Most people resist changing their opinions or behavior. But when they decide that change is advantageous, their resistance melts away and they can transform themselves. A crucial part of this process is repetition. A lifelong smoker might not choose to give up cigarettes the first time she reads a study about the dangers of tobacco. She might even look for contrary evidence to reinforce her desire to continue. But if her daughter confronts her and asks her to change, more studies about lung cancer appear in the news, and her doctor raises the subject during a checkup, our smoker might finally choose to quit.
I’m always trying to find more effective ways to tell people about the suffering of animals who are raised for food. Since the vast majority of people oppose cruelty to animals, you’d think it would be easy to persuade people to stop eating them. But what we choose to eat is a very personal matter, and most of us don’t like to be told what to put on our plates.
I have a theory that people must hear 50 repetitions of a vegetarian or vegan message before they decide to change their eating habits. Of course, that number is different for each person, but I do think that it takes a lot of exposure to the issue before people will alter something as important as their diet. The repetitions can take many different forms, such as interacting with an animal, watching a video, or talking to a vegan acquaintance.
I remember my first exposure to the issue. When I was a girl, my dad used to set crab traps and take me on fishing expeditions. I was horrified when I saw the fish waiting in a bucket to be killed with a sharp knife. I can also remember how the crabs struggled as my mom lowered them into boiling water. But I continued to eat animals. In college and in the workplace, I had vegetarian friends who talked eloquently about their reasons for not eating animals. But my 50th repetition didn’t come until I was 34 and saw a terrified goat get slaughtered by having his throat cut. I went vegetarian overnight—but that “overnight” decision was many years in the making.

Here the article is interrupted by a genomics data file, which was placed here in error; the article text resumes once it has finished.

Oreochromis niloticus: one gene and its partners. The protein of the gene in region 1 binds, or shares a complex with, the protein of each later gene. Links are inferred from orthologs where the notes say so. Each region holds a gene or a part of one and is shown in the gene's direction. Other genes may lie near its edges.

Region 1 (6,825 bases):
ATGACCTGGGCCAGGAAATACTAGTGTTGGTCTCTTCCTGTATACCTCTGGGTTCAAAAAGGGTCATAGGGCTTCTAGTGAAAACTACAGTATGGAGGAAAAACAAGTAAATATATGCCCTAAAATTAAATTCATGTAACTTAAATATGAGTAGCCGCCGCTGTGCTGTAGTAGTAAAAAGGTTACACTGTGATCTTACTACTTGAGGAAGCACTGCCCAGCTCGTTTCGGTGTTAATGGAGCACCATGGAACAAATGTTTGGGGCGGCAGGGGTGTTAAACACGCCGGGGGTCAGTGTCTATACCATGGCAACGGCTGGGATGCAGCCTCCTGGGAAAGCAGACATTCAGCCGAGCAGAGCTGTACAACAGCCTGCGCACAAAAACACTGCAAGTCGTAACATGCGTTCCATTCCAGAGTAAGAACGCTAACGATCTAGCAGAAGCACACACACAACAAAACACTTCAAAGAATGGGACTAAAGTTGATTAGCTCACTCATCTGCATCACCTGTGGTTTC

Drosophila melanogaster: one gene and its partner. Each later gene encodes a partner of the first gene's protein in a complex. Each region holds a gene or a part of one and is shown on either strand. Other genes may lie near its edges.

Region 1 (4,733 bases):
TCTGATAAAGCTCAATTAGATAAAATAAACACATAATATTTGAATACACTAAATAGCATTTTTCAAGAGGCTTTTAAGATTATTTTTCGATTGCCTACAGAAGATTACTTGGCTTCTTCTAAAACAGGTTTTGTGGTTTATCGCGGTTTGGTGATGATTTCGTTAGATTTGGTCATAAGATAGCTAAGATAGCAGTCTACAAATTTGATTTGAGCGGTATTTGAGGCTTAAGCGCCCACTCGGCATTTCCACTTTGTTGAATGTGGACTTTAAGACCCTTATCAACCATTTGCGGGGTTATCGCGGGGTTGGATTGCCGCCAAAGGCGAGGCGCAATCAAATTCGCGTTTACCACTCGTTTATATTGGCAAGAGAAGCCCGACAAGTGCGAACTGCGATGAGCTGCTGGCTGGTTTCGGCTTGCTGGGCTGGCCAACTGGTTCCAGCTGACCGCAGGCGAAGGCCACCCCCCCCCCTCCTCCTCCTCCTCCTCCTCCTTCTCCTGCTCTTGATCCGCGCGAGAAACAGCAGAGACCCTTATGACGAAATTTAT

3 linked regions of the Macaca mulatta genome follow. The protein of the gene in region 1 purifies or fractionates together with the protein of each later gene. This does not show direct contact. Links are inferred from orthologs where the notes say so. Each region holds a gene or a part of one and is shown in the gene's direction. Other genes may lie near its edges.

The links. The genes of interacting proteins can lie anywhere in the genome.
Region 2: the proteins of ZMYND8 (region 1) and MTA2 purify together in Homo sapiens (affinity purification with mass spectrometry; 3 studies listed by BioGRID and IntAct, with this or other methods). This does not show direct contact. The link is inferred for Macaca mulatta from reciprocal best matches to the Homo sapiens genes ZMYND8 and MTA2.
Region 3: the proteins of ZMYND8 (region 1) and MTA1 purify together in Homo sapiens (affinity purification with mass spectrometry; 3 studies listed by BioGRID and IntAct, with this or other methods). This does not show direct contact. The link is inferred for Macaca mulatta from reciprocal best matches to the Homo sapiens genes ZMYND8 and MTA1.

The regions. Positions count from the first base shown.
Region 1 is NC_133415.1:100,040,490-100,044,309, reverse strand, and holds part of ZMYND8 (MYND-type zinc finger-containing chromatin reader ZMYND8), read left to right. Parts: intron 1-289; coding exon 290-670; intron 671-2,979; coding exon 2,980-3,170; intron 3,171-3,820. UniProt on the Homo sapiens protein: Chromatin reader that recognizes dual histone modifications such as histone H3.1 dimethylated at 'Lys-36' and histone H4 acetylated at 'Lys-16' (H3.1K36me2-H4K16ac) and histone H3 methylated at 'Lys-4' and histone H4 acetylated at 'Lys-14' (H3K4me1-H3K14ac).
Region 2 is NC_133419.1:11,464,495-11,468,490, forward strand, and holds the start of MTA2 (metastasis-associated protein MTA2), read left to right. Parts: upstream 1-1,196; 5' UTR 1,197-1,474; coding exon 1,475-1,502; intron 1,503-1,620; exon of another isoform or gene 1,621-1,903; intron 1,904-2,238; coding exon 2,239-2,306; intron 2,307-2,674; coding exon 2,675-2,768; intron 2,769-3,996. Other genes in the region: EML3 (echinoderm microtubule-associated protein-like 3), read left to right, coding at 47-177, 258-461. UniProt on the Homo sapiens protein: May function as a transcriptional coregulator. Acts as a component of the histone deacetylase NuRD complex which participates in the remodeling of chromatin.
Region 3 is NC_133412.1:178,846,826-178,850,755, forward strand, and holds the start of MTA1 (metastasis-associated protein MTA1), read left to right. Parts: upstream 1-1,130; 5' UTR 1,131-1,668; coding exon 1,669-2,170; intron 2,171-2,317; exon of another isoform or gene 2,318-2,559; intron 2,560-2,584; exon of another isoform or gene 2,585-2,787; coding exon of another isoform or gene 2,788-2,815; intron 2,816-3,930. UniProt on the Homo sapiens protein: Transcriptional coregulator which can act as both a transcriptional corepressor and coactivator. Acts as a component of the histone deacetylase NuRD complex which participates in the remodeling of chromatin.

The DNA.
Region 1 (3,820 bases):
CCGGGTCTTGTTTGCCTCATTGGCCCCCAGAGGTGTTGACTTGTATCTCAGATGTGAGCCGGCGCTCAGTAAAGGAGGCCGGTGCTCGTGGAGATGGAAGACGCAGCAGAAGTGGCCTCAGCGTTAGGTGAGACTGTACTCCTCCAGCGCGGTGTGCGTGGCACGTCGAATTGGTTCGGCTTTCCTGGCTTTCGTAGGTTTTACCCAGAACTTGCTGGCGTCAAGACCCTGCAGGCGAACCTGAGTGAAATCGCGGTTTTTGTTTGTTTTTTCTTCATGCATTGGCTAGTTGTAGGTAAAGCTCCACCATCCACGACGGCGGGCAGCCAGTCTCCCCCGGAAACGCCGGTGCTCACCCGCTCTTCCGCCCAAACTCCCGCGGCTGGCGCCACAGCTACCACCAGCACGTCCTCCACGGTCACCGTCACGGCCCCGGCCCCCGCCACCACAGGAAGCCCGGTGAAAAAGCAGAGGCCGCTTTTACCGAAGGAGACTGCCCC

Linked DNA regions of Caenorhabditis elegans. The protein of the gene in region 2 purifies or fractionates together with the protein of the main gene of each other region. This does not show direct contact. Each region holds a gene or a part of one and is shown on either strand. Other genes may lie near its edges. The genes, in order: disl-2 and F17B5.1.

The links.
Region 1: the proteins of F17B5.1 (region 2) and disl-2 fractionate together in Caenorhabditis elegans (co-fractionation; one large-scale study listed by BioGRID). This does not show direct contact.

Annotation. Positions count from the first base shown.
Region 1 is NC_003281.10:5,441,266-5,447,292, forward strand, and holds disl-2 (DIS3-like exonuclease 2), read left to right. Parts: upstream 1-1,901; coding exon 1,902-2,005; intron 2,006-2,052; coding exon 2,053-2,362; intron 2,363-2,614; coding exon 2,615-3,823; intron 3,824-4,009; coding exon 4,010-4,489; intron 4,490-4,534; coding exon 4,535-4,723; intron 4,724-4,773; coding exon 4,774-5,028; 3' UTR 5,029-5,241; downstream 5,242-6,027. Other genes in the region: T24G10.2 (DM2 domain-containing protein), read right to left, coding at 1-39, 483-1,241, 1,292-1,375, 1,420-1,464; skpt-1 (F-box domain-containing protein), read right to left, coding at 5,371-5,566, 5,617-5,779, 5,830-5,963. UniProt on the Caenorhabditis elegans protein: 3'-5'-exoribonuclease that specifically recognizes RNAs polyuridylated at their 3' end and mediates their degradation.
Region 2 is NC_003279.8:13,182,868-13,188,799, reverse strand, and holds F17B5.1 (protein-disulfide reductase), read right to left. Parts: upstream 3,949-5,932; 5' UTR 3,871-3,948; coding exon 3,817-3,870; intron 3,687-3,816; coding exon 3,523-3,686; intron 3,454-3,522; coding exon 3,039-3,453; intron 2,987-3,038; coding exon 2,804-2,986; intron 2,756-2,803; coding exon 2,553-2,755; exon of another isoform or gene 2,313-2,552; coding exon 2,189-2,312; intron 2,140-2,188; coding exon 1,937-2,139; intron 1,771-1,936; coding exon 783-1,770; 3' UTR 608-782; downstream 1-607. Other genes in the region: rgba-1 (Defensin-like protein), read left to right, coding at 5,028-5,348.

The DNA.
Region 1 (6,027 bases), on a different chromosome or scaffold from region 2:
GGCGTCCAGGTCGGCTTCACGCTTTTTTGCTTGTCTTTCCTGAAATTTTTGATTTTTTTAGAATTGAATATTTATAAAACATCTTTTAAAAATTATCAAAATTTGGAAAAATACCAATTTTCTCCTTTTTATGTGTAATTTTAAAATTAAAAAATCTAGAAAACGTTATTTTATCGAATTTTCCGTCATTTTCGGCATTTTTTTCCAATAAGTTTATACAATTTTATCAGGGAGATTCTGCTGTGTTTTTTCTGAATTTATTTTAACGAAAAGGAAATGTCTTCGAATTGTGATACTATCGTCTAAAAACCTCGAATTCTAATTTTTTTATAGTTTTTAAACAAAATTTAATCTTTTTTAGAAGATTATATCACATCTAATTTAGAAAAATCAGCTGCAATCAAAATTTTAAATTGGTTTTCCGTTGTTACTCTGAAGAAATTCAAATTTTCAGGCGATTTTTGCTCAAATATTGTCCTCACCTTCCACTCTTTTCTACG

When I talk with people about the suffering caused by meat, dairy, and egg production, I can often tell from their responses how many repetitions they’ve heard:
“But we have to eat meat, milk, and eggs to be healthy.” (Number three.)
“I’m going to order an extra steak to make up for you vegan idiots.” (Number 18.)
“I respect your right to be a vegan. Why don’t you respect my personal choices?” (Number 32.)
“I don’t eat much meat at home, and I only order free-range organic meat at restaurants.” (Number 45.)
It can be frustrating to be someone’s number 18 and get a hostile or defensive response. But every once in a while you get to be number 50. Recently, I was dining out with some friends and answered a few questions about the abuses endured by animals on factory farms. I didn’t think I’d had much of an impact, but I heard later that the woman who’d asked the questions had decided to go vegetarian.
When I get discouraged by people’s indifference to the plight of cows, chickens, and pigs, I remind myself that a number three is just as important as a number 50. Each repetition makes vegetarian and vegan diets seem a little less strange and a little more mainstream. The early repetitions might actually be the most important ones. If a hard-core meat-eater is hostile to me, I can fire back a nasty remark and reinforce the meat-eater’s belief that vegans are self-righteous jerks. Or I can respond with a polite smile and show that that I’m obviously concerned about helping animals, and maybe this person will be able to skip all the way to number 50 the next time he or she hears the message.
What was your experience in reaching number 50? If you’re not a vegetarian yet, what number would you guess you’re at?
Make your time with your friends and family—including your animal companions—even more meaningful.